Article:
The right of indigenous peoples to education in their own language: Greenlanders in Denmark and in Greenland

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Abstract

Both language and culture are interdependent pillars on which the identity of a people is maintained, including indigenous peoples. Without the appropriate linguistic terminology available to express indigenous philosophies and concepts, indigenous peoples lose some of their ability to accurately define themselves in accordance with their traditions and to convey these traditions to future generations. This is also why it is important that language is recognized by law. In the Greenland Self-Government Act from 2009 the Greenlandic language is recognised as the official language in Greenland. However since the Act two languages are used in practice in Greenland where Greenlandic is the main language and Danish is the other. The relationship between the two languages has been, and still is, problematic, particularly when it comes to the education of the Greenlandic children, and especially those living in Denmark because of the great difficulty they are experiencing in moving back to Greenland.. Accordingly, this paper examines the rights of those children to an education in their own language, according to international law, including in particular ILO Convention 169, both in Greenland and in Denmark. As a part of this examination the paper also gives an overview of history of the Greenlandic school system. Finally the paper compares the current situation of Greenlanders in Denmark with the Sami peoples in Norway.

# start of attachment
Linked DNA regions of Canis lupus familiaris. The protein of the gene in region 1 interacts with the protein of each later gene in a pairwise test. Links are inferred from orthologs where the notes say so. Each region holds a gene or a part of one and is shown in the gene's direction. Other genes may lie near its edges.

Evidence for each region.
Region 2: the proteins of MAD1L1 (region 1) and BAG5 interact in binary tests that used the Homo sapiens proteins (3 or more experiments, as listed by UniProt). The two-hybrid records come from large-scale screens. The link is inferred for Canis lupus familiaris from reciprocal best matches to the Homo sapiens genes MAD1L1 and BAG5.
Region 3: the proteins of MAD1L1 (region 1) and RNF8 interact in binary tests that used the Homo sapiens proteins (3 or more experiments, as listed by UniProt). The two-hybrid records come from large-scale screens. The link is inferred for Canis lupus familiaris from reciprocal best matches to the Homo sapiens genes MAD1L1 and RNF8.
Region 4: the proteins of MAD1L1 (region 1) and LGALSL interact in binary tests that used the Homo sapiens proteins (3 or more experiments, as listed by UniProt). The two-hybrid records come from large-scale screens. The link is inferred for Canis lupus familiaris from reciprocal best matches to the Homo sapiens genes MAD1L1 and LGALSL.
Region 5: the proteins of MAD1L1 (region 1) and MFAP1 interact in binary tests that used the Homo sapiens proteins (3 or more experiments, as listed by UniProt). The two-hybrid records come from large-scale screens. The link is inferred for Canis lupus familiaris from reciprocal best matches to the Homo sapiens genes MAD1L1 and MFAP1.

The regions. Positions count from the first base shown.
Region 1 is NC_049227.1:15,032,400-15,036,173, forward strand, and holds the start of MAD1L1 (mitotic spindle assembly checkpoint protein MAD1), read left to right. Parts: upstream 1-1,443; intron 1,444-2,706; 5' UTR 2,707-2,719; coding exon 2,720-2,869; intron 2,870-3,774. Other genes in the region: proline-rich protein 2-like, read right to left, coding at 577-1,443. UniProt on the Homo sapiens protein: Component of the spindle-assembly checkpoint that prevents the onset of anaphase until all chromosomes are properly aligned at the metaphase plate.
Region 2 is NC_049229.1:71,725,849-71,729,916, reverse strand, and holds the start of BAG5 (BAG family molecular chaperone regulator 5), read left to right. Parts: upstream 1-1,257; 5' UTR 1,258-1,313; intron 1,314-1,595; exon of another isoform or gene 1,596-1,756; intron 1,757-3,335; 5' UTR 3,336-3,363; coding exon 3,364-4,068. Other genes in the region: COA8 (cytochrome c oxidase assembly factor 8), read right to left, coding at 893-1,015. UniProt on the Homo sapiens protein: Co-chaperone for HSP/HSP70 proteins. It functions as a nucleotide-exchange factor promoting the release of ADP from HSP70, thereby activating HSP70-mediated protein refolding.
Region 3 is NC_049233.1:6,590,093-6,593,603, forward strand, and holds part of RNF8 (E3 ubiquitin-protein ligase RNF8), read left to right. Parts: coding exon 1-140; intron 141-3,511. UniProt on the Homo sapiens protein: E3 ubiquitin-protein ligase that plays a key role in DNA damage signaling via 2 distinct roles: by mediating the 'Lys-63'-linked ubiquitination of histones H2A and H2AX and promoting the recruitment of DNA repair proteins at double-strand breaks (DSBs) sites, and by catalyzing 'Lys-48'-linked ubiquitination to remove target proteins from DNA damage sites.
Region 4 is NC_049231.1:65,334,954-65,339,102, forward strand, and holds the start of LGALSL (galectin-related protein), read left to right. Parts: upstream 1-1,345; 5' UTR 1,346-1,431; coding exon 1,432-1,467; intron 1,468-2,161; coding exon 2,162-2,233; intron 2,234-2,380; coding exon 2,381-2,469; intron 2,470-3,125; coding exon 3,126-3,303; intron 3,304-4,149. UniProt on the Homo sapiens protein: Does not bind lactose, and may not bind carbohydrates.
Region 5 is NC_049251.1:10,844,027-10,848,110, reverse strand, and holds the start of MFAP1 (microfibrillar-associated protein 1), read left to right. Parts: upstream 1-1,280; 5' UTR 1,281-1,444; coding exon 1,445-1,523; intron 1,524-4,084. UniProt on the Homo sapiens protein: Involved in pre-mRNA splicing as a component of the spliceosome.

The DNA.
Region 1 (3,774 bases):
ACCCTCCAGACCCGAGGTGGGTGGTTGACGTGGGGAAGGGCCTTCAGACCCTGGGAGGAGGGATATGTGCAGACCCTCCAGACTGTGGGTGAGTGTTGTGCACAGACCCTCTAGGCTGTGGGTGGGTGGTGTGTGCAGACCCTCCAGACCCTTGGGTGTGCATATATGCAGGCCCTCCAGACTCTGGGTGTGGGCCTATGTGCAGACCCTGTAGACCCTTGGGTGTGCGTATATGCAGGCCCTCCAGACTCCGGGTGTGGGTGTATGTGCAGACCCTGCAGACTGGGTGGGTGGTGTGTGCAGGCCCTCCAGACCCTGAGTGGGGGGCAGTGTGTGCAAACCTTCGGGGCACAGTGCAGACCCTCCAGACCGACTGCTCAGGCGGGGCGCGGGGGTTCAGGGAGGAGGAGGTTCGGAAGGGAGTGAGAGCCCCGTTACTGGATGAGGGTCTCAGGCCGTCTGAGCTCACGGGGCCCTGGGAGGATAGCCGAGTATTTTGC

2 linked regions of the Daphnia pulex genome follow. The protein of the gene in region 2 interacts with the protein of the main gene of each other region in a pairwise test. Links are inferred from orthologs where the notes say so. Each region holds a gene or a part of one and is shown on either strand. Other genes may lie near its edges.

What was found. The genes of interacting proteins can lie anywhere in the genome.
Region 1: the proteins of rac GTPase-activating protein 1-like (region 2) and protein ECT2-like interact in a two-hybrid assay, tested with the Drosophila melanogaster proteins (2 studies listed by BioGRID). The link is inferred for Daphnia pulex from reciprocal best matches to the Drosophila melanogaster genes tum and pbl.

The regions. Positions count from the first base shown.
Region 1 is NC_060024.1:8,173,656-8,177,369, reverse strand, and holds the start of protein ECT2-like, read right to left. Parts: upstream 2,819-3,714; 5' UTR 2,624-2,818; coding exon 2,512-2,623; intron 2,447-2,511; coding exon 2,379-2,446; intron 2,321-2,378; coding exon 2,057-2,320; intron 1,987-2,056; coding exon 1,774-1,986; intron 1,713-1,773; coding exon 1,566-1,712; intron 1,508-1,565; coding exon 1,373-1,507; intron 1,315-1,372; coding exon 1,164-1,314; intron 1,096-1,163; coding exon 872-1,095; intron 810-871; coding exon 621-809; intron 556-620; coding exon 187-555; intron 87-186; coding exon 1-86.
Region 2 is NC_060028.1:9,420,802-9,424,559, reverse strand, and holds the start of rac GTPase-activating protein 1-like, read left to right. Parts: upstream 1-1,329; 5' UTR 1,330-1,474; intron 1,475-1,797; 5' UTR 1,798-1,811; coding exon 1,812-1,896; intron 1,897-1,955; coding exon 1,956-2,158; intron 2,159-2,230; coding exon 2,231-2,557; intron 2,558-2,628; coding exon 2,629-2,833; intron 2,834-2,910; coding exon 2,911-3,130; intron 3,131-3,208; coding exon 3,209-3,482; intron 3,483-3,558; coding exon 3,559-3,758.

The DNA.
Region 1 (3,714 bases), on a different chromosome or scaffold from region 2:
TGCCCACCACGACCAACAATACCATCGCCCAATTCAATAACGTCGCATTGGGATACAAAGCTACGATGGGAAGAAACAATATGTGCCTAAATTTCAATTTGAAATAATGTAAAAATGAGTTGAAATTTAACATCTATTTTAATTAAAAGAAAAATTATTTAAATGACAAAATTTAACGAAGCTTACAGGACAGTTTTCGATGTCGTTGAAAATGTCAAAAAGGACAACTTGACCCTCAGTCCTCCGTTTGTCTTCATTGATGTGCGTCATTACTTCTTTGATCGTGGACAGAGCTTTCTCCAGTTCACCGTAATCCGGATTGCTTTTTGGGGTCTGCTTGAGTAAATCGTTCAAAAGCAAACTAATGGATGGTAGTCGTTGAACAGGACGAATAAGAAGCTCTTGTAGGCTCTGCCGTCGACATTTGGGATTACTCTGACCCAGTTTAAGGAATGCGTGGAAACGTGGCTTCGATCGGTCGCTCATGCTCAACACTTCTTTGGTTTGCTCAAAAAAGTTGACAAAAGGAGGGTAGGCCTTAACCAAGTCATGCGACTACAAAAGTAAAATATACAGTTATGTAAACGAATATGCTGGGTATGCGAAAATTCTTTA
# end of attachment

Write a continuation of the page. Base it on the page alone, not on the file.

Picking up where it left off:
Original languageEnglish
Title of host publicationThe Yearbook of Polar Law Volume 9, 2017
EditorsGudmundur Alfredsson, Timo Koivurova
Volume9
PublisherBrill | Nijhoff
Publication date20. Dec 2018
Pages79-108
ISBN (Print)9789004342415
DOIs
Publication statusPublished - 20. Dec 2018
SeriesThe Yearbook of Polar Law
ISSN1876-8814

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